How to Wire an A/C Compressor in a Car

by Eli Laurens

The automotive compressor is wired to a car's electrical system through the wiring harness, connected primarily by an electric clutch. This clutch has a power lead that can also serve to power a throttle solenoid, raising the engine idle on older vehicles to compensate for the added drain of the compressor. The average backyard mechanic can wire a compressor to a car in about 10 minutes.

1

Disconnect the battery by turning the positive terminal bolt counterclockwise. Lay the terminal aside, away from the battery.

2

Check the mount bolts for the compressor, or any ground lead wires coming from the body. The mount bolts on most models serves as the ground for the unit, and tight mount bolts mean a solid negative power coupling.

3

Consult the wiring diagram for the model, locating the green wire that is coming from the throttle area. Typically, a solenoid attached to the throttle is activated when the system is turned on, and the lead from this component will power the compressor clutch. Most models use a green wire for this connection, as it has become an industry standard. This wire attaches to the compressor at a socket or protruding blade connector. The wire will have an adapter plug on the end of it, and if it does not, one must be attached to it.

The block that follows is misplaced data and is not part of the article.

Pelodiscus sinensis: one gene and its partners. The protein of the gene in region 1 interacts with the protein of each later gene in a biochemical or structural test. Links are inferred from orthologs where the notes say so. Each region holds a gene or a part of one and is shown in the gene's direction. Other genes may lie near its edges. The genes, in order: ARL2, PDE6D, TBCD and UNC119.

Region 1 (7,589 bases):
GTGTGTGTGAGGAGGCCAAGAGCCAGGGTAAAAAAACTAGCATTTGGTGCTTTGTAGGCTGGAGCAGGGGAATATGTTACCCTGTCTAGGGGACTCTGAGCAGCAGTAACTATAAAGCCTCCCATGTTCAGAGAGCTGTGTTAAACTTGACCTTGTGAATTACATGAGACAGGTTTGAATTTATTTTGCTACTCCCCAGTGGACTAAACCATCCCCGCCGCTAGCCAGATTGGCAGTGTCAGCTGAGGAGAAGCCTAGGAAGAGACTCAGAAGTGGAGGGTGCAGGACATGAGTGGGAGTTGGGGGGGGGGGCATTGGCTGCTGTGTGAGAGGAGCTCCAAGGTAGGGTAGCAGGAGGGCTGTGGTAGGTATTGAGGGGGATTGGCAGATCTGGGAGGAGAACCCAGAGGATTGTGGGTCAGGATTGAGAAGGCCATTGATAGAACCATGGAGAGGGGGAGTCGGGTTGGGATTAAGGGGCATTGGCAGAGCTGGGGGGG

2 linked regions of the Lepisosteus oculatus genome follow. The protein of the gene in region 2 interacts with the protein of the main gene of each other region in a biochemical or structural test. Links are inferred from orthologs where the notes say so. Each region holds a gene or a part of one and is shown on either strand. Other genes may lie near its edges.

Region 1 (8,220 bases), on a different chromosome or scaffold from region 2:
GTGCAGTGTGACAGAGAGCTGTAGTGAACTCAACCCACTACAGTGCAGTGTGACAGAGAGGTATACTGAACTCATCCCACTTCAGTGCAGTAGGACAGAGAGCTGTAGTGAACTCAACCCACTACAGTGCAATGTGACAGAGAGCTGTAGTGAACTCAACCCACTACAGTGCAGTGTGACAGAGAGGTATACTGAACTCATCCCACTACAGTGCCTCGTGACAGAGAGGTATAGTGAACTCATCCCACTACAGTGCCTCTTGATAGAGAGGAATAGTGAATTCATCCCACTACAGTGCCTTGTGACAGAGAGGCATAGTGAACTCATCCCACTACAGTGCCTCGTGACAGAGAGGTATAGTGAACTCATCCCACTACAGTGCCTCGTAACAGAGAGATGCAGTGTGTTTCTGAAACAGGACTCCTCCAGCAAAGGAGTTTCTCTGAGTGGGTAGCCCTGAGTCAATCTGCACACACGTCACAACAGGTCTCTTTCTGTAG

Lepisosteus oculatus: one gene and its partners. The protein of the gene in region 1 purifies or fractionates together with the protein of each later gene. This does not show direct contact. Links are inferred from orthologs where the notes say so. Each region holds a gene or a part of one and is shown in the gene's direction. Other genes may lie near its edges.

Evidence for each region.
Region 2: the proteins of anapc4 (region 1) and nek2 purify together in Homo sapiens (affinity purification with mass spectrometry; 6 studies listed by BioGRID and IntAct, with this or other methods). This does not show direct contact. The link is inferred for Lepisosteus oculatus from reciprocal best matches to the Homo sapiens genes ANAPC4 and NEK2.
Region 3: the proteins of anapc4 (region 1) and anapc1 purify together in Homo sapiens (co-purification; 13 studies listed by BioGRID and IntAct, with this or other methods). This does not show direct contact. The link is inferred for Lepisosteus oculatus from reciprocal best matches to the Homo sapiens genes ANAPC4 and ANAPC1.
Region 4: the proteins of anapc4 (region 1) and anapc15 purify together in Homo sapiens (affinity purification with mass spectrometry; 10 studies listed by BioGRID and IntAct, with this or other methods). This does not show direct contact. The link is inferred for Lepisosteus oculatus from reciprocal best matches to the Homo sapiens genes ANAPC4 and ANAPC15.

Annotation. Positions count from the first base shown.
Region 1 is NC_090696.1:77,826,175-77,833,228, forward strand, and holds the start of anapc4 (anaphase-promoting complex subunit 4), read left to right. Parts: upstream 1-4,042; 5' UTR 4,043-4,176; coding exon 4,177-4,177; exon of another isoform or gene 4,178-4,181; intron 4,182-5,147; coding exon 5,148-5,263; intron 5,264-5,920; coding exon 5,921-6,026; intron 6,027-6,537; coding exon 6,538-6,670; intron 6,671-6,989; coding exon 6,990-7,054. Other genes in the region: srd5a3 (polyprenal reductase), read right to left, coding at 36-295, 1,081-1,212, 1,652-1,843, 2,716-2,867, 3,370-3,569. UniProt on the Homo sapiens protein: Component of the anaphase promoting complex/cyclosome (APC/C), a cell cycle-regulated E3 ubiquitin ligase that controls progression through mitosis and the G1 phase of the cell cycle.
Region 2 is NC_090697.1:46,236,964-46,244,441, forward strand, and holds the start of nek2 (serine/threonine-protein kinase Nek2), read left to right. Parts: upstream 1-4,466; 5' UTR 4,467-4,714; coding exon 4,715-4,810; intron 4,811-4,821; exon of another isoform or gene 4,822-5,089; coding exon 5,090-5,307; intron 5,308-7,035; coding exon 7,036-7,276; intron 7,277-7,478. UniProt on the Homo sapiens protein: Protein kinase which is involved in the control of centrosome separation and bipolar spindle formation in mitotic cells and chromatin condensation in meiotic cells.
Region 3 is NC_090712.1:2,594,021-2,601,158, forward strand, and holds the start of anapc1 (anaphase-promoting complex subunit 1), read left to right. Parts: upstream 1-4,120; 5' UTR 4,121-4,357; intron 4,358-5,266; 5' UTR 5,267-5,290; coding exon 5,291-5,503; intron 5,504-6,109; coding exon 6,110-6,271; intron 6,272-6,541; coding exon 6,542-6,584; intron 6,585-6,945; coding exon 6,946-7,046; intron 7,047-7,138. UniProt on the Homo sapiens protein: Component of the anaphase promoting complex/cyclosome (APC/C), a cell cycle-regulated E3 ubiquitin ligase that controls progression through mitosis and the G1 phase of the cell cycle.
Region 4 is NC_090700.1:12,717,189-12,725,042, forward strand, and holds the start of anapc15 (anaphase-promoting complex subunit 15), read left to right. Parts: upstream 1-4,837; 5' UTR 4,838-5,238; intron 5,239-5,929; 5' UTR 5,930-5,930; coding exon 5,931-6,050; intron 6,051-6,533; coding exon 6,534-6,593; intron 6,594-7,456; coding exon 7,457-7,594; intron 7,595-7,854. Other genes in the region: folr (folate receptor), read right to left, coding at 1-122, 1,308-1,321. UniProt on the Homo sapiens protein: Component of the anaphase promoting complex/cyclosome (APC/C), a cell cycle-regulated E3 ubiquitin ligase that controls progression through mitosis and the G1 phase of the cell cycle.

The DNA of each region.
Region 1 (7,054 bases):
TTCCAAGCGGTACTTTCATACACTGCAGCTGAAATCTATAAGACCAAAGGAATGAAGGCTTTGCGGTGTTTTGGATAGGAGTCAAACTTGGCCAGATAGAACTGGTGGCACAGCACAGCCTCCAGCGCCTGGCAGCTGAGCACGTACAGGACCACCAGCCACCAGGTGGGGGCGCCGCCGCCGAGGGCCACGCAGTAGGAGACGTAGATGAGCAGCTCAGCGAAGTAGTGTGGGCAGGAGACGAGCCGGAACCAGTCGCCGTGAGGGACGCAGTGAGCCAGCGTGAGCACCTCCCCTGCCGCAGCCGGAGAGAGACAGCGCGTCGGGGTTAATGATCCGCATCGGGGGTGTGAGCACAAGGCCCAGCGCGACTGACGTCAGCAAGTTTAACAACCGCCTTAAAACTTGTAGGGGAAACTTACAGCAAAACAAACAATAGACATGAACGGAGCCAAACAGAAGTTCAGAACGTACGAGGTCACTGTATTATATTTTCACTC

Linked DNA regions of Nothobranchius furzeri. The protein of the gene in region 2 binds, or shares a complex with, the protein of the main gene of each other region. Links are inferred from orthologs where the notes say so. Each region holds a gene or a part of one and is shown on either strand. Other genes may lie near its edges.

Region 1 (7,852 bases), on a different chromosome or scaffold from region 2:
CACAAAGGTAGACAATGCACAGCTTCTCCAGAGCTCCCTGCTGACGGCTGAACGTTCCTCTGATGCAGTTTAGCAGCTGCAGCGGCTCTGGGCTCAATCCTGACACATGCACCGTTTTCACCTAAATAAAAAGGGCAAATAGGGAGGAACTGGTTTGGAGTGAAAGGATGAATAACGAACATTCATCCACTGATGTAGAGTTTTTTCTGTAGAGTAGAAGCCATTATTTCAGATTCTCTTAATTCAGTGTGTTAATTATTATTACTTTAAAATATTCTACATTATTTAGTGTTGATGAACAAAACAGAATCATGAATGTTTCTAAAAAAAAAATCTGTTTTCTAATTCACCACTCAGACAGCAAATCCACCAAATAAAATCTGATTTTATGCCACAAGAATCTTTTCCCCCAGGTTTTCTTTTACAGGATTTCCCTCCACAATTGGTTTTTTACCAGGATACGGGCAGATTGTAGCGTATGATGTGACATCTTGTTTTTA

4

Make an even cut on the green wire, with enough lead to reach the compressor; placing the wire into the cutter's blades and pressing the handles together quickly and firmly will cut the wire. Use the stripping tool to remove about an inch of the insulation from the end of the wire. Press this exposed end into the adapter plug suited to the model. Using the end of the stripper tool, crimp the wire into the connector with a firm grip.

5

Push the new connector into the compressor's adapter socket or blade terminal, making sure the metal parts of each are in contact with each other.

6

Reconnect the battery by turning the positive terminal bolt clockwise.

Tip

  • check Using a small section of electrical tape on the connected plug will ensure it does not slip off (blade style).

Warning

  • close Do not perform this procedure unless the battery is disconnected.

Items you will need

About the Author

Eli Laurens is a ninth-grade physics teacher as well as a computer programmer and writer. He studied electrical engineering and architecture at Southern Polytechnic University in Marietta, Ga., and now lives in Colorado.